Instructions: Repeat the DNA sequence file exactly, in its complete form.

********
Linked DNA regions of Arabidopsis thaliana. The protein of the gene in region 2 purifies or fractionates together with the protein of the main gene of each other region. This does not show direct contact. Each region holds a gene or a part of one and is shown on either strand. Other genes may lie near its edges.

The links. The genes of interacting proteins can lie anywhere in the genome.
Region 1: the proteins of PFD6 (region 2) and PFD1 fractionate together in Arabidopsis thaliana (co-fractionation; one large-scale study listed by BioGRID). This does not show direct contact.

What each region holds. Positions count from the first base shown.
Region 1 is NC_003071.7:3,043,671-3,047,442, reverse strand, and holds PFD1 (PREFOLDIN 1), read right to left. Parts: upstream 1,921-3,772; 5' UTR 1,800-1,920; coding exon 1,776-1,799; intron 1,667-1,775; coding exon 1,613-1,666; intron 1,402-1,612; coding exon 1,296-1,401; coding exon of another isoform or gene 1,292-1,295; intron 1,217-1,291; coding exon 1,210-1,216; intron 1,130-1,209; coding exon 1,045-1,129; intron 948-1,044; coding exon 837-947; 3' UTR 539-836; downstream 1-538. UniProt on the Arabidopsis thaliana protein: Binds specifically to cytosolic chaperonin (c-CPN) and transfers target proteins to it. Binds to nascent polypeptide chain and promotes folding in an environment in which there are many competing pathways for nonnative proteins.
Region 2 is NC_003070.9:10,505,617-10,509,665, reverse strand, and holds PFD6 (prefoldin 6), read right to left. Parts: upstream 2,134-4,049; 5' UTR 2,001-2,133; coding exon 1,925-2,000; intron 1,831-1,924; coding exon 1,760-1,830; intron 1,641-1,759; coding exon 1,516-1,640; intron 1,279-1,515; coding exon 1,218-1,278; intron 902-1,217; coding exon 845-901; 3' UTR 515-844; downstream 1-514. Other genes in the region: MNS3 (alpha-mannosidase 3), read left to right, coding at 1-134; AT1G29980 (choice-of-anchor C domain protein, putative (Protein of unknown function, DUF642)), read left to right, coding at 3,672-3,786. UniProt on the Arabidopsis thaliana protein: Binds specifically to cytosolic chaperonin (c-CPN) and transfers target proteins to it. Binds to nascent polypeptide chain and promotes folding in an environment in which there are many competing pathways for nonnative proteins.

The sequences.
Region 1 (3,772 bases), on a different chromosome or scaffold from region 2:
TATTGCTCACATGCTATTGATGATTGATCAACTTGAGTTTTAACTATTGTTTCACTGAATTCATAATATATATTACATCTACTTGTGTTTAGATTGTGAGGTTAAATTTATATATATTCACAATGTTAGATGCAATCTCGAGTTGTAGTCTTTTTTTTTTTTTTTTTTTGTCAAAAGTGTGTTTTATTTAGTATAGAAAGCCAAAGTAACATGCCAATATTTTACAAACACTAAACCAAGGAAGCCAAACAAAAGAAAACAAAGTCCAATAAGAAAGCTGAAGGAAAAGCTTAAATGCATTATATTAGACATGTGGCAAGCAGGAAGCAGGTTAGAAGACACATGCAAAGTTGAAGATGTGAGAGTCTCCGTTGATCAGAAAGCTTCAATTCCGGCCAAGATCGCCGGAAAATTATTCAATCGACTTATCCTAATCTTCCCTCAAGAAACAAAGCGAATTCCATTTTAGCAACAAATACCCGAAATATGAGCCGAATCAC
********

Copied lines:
Linked DNA regions of Arabidopsis thaliana. The protein of the gene in region 2 purifies or fractionates together with the protein of the main gene of each other region. This does not show direct contact. Each region holds a gene or a part of one and is shown on either strand. Other genes may lie near its edges.

The links. The genes of interacting proteins can lie anywhere in the genome.
Region 1: the proteins of PFD6 (region 2) and PFD1 fractionate together in Arabidopsis thaliana (co-fractionation; one large-scale study listed by BioGRID). This does not show direct contact.

What each region holds. Positions count from the first base shown.
Region 1 is NC_003071.7:3,043,671-3,047,442, reverse strand, and holds PFD1 (PREFOLDIN 1), read right to left. Parts: upstream 1,921-3,772; 5' UTR 1,800-1,920; coding exon 1,776-1,799; intron 1,667-1,775; coding exon 1,613-1,666; intron 1,402-1,612; coding exon 1,296-1,401; coding exon of another isoform or gene 1,292-1,295; intron 1,217-1,291; coding exon 1,210-1,216; intron 1,130-1,209; coding exon 1,045-1,129; intron 948-1,044; coding exon 837-947; 3' UTR 539-836; downstream 1-538. UniProt on the Arabidopsis thaliana protein: Binds specifically to cytosolic chaperonin (c-CPN) and transfers target proteins to it. Binds to nascent polypeptide chain and promotes folding in an environment in which there are many competing pathways for nonnative proteins.
Region 2 is NC_003070.9:10,505,617-10,509,665, reverse strand, and holds PFD6 (prefoldin 6), read right to left. Parts: upstream 2,134-4,049; 5' UTR 2,001-2,133; coding exon 1,925-2,000; intron 1,831-1,924; coding exon 1,760-1,830; intron 1,641-1,759; coding exon 1,516-1,640; intron 1,279-1,515; coding exon 1,218-1,278; intron 902-1,217; coding exon 845-901; 3' UTR 515-844; downstream 1-514. Other genes in the region: MNS3 (alpha-mannosidase 3), read left to right, coding at 1-134; AT1G29980 (choice-of-anchor C domain protein, putative (Protein of unknown function, DUF642)), read left to right, coding at 3,672-3,786. UniProt on the Arabidopsis thaliana protein: Binds specifically to cytosolic chaperonin (c-CPN) and transfers target proteins to it. Binds to nascent polypeptide chain and promotes folding in an environment in which there are many competing pathways for nonnative proteins.

The sequences.
Region 1 (3,772 bases), on a different chromosome or scaffold from region 2:
TATTGCTCACATGCTATTGATGATTGATCAACTTGAGTTTTAACTATTGTTTCACTGAATTCATAATATATATTACATCTACTTGTGTTTAGATTGTGAGGTTAAATTTATATATATTCACAATGTTAGATGCAATCTCGAGTTGTAGTCTTTTTTTTTTTTTTTTTTTGTCAAAAGTGTGTTTTATTTAGTATAGAAAGCCAAAGTAACATGCCAATATTTTACAAACACTAAACCAAGGAAGCCAAACAAAAGAAAACAAAGTCCAATAAGAAAGCTGAAGGAAAAGCTTAAATGCATTATATTAGACATGTGGCAAGCAGGAAGCAGGTTAGAAGACACATGCAAAGTTGAAGATGTGAGAGTCTCCGTTGATCAGAAAGCTTCAATTCCGGCCAAGATCGCCGGAAAATTATTCAATCGACTTATCCTAATCTTCCCTCAAGAAACAAAGCGAATTCCATTTTAGCAACAAATACCCGAAATATGAGCCGAATCAC